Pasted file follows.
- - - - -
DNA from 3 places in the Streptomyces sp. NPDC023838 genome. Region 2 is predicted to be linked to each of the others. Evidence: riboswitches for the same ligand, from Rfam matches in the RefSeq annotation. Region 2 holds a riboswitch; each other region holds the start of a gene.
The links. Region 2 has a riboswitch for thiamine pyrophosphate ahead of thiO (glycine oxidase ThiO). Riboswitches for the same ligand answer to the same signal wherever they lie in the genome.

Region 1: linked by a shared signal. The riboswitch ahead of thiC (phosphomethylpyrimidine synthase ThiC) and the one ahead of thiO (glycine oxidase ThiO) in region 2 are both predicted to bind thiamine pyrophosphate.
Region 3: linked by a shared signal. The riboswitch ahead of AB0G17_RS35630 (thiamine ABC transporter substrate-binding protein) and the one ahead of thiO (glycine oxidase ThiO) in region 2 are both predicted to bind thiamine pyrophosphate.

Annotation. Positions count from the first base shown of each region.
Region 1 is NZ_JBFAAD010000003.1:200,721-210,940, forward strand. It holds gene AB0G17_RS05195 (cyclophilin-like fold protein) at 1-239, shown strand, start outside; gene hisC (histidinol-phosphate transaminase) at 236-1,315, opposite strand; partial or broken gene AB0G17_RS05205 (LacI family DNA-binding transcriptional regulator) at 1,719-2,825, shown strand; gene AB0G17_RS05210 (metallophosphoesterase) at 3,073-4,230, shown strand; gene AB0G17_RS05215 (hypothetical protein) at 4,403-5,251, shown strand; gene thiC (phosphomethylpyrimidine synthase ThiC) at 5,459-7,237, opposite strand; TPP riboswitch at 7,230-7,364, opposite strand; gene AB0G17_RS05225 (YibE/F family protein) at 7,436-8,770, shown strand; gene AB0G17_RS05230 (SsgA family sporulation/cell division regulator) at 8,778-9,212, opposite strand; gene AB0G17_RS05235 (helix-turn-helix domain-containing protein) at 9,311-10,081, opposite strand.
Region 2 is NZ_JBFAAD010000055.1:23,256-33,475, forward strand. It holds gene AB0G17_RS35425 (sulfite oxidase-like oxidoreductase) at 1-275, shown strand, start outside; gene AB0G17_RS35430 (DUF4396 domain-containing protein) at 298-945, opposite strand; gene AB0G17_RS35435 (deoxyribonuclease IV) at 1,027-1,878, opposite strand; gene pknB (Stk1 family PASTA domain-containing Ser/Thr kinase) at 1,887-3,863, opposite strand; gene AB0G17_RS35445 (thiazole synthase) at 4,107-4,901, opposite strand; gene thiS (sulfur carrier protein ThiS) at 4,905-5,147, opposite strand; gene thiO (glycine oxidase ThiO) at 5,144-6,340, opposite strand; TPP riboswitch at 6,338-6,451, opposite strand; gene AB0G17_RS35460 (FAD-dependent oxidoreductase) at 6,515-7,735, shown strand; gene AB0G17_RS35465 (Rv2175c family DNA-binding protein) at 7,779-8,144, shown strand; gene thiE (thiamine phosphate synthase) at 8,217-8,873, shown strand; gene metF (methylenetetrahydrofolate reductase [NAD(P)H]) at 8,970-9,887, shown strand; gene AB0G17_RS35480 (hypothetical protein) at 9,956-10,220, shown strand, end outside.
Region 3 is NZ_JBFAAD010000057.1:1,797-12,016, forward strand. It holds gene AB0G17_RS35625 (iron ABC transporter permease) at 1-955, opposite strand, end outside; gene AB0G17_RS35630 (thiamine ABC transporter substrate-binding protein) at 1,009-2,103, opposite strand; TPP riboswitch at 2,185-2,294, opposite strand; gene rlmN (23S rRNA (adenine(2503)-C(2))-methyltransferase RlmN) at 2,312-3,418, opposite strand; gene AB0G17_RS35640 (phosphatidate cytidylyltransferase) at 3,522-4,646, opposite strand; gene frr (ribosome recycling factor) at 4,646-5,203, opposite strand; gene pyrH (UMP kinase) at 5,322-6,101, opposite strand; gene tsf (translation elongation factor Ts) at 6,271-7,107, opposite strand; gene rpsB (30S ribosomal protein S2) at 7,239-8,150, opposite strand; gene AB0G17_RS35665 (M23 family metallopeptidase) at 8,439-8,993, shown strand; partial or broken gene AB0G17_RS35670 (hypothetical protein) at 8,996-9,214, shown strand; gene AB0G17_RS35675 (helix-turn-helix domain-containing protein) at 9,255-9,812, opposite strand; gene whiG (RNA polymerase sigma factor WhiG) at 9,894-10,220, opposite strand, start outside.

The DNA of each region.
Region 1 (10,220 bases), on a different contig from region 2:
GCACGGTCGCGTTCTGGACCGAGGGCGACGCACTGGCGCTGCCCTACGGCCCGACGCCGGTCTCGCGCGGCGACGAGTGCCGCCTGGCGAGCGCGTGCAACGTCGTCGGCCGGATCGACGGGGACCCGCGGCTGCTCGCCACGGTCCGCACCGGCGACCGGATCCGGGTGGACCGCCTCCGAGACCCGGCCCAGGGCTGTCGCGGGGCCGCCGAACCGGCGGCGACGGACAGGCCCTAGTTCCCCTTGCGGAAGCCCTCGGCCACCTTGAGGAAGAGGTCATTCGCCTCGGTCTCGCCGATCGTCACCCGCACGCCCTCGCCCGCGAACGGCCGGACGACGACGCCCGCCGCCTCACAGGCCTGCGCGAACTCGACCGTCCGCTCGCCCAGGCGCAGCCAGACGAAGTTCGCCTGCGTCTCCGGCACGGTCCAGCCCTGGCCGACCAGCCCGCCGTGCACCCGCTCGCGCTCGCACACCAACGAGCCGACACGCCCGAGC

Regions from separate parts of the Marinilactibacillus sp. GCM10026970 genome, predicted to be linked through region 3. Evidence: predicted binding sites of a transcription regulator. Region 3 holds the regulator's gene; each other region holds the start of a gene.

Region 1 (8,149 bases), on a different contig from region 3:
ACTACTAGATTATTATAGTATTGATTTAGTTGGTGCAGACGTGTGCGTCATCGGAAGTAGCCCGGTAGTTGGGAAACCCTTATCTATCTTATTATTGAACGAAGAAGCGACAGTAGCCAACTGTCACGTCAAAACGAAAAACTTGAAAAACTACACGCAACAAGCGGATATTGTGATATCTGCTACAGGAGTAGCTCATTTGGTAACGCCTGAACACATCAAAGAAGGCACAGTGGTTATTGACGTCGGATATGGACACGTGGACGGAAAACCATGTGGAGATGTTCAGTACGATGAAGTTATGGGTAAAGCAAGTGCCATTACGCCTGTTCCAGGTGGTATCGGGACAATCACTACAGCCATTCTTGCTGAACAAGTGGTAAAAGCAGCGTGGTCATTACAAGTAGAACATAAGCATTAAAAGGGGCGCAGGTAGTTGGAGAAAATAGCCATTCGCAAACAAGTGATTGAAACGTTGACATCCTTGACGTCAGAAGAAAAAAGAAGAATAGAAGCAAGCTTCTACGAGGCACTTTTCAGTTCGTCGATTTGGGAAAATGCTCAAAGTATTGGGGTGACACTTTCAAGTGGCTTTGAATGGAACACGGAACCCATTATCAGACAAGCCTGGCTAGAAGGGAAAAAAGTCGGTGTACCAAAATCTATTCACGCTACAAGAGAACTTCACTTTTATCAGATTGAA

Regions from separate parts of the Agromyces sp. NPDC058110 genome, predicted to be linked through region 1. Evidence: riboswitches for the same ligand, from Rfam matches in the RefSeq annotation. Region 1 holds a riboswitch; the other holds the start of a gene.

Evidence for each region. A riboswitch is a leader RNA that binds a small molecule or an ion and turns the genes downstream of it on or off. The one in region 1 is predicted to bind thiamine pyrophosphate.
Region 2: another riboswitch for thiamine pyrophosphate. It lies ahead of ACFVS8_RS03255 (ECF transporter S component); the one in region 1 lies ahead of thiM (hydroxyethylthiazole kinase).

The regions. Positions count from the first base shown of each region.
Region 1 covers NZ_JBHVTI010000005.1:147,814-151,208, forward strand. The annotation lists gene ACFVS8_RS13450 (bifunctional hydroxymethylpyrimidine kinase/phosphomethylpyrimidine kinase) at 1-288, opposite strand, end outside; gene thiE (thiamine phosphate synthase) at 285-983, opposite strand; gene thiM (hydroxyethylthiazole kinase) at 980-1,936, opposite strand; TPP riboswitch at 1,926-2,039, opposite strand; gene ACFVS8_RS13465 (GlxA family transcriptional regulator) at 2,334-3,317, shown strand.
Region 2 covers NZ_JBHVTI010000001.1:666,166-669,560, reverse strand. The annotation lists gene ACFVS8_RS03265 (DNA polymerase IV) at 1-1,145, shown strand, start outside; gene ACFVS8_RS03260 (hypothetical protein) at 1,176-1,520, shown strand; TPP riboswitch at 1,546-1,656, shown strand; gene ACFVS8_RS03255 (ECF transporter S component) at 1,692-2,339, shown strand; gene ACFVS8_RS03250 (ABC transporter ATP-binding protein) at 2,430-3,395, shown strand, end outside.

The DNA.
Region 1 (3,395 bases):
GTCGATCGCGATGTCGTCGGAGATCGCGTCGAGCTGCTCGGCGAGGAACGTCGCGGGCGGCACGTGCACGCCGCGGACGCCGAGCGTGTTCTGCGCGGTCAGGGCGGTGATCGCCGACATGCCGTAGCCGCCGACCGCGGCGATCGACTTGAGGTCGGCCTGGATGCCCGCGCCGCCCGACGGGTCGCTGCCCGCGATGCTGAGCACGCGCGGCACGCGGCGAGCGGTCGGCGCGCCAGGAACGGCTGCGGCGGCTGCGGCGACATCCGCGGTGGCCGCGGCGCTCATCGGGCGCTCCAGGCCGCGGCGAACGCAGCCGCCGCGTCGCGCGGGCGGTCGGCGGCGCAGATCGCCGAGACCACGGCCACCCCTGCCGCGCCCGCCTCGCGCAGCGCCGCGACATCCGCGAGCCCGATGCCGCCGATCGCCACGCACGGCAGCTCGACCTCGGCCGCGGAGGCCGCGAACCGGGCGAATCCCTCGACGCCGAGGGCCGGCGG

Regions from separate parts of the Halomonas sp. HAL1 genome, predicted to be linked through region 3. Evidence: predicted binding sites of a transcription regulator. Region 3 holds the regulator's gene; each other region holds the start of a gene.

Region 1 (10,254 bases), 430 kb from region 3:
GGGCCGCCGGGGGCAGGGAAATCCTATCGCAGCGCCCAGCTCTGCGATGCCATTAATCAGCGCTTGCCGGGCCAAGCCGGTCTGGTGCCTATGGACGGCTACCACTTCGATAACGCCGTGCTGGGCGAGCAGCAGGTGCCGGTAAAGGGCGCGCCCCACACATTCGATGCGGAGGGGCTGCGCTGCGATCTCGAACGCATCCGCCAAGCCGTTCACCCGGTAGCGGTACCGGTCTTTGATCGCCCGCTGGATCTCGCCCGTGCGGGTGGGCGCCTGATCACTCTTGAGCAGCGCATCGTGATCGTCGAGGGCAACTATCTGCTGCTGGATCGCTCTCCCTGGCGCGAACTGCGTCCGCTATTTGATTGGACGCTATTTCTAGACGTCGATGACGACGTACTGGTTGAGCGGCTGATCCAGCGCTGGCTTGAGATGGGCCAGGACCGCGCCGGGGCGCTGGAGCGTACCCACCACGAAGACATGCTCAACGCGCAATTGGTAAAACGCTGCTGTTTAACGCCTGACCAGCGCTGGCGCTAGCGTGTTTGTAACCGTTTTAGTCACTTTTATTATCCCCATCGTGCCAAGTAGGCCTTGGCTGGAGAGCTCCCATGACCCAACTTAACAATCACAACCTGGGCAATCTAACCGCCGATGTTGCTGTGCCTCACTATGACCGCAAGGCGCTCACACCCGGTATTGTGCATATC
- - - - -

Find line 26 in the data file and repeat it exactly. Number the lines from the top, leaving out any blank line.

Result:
GGGCCGCCGGGGGCAGGGAAATCCTATCGCAGCGCCCAGCTCTGCGATGCCATTAATCAGCGCTTGCCGGGCCAAGCCGGTCTGGTGCCTATGGACGGCTACCACTTCGATAACGCCGTGCTGGGCGAGCAGCAGGTGCCGGTAAAGGGCGCGCCCCACACATTCGATGCGGAGGGGCTGCGCTGCGATCTCGAACGCATCCGCCAAGCCGTTCACCCGGTAGCGGTACCGGTCTTTGATCGCCCGCTGGATCTCGCCCGTGCGGGTGGGCGCCTGATCACTCTTGAGCAGCGCATCGTGATCGTCGAGGGCAACTATCTGCTGCTGGATCGCTCTCCCTGGCGCGAACTGCGTCCGCTATTTGATTGGACGCTATTTCTAGACGTCGATGACGACGTACTGGTTGAGCGGCTGATCCAGCGCTGGCTTGAGATGGGCCAGGACCGCGCCGGGGCGCTGGAGCGTACCCACCACGAAGACATGCTCAACGCGCAATTGGTAAAACGCTGCTGTTTAACGCCTGACCAGCGCTGGCGCTAGCGTGTTTGTAACCGTTTTAGTCACTTTTATTATCCCCATCGTGCCAAGTAGGCCTTGGCTGGAGAGCTCCCATGACCCAACTTAACAATCACAACCTGGGCAATCTAACCGCCGATGTTGCTGTGCCTCACTATGACCGCAAGGCGCTCACACCCGGTATTGTGCATATC